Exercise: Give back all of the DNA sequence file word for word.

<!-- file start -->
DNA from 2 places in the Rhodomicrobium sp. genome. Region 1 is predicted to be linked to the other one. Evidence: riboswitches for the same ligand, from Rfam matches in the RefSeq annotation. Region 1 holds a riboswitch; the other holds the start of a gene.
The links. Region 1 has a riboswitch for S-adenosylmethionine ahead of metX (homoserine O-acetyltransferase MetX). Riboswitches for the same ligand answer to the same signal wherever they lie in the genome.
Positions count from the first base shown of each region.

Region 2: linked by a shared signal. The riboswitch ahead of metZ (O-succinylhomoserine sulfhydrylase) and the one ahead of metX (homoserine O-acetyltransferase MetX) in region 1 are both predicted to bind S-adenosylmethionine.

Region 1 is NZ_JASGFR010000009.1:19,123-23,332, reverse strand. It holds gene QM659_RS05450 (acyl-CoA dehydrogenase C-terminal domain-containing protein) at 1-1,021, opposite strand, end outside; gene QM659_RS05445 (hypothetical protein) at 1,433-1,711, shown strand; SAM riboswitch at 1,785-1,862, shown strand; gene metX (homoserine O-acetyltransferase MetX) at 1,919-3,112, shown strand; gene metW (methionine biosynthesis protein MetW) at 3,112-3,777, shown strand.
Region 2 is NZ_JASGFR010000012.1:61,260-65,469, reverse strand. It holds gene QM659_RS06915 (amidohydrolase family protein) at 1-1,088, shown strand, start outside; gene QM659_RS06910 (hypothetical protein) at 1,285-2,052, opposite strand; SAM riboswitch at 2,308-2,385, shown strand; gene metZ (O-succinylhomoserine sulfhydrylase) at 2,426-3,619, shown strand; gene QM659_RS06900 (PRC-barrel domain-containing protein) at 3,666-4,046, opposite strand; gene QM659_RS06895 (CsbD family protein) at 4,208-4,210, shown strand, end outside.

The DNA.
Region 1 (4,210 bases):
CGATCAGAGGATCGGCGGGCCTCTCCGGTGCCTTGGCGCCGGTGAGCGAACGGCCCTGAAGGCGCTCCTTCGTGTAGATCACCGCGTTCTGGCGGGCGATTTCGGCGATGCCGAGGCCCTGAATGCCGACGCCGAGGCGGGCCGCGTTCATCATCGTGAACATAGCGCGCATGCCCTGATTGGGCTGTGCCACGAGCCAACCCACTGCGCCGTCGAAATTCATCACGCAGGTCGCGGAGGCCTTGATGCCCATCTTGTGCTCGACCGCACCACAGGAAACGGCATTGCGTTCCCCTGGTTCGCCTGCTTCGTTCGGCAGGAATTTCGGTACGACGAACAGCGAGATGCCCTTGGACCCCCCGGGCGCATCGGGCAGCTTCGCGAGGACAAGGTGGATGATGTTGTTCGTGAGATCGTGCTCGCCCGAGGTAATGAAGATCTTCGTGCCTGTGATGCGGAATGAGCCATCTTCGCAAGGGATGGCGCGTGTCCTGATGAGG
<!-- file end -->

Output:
DNA from 2 places in the Rhodomicrobium sp. genome. Region 1 is predicted to be linked to the other one. Evidence: riboswitches for the same ligand, from Rfam matches in the RefSeq annotation. Region 1 holds a riboswitch; the other holds the start of a gene.
The links. Region 1 has a riboswitch for S-adenosylmethionine ahead of metX (homoserine O-acetyltransferase MetX). Riboswitches for the same ligand answer to the same signal wherever they lie in the genome.
Positions count from the first base shown of each region.

Region 2: linked by a shared signal. The riboswitch ahead of metZ (O-succinylhomoserine sulfhydrylase) and the one ahead of metX (homoserine O-acetyltransferase MetX) in region 1 are both predicted to bind S-adenosylmethionine.

Region 1 is NZ_JASGFR010000009.1:19,123-23,332, reverse strand. It holds gene QM659_RS05450 (acyl-CoA dehydrogenase C-terminal domain-containing protein) at 1-1,021, opposite strand, end outside; gene QM659_RS05445 (hypothetical protein) at 1,433-1,711, shown strand; SAM riboswitch at 1,785-1,862, shown strand; gene metX (homoserine O-acetyltransferase MetX) at 1,919-3,112, shown strand; gene metW (methionine biosynthesis protein MetW) at 3,112-3,777, shown strand.
Region 2 is NZ_JASGFR010000012.1:61,260-65,469, reverse strand. It holds gene QM659_RS06915 (amidohydrolase family protein) at 1-1,088, shown strand, start outside; gene QM659_RS06910 (hypothetical protein) at 1,285-2,052, opposite strand; SAM riboswitch at 2,308-2,385, shown strand; gene metZ (O-succinylhomoserine sulfhydrylase) at 2,426-3,619, shown strand; gene QM659_RS06900 (PRC-barrel domain-containing protein) at 3,666-4,046, opposite strand; gene QM659_RS06895 (CsbD family protein) at 4,208-4,210, shown strand, end outside.

The DNA.
Region 1 (4,210 bases):
CGATCAGAGGATCGGCGGGCCTCTCCGGTGCCTTGGCGCCGGTGAGCGAACGGCCCTGAAGGCGCTCCTTCGTGTAGATCACCGCGTTCTGGCGGGCGATTTCGGCGATGCCGAGGCCCTGAATGCCGACGCCGAGGCGGGCCGCGTTCATCATCGTGAACATAGCGCGCATGCCCTGATTGGGCTGTGCCACGAGCCAACCCACTGCGCCGTCGAAATTCATCACGCAGGTCGCGGAGGCCTTGATGCCCATCTTGTGCTCGACCGCACCACAGGAAACGGCATTGCGTTCCCCTGGTTCGCCTGCTTCGTTCGGCAGGAATTTCGGTACGACGAACAGCGAGATGCCCTTGGACCCCCCGGGCGCATCGGGCAGCTTCGCGAGGACAAGGTGGATGATGTTGTTCGTGAGATCGTGCTCGCCCGAGGTAATGAAGATCTTCGTGCCTGTGATGCGGAATGAGCCATCTTCGCAAGGGATGGCGCGTGTCCTGATGAGG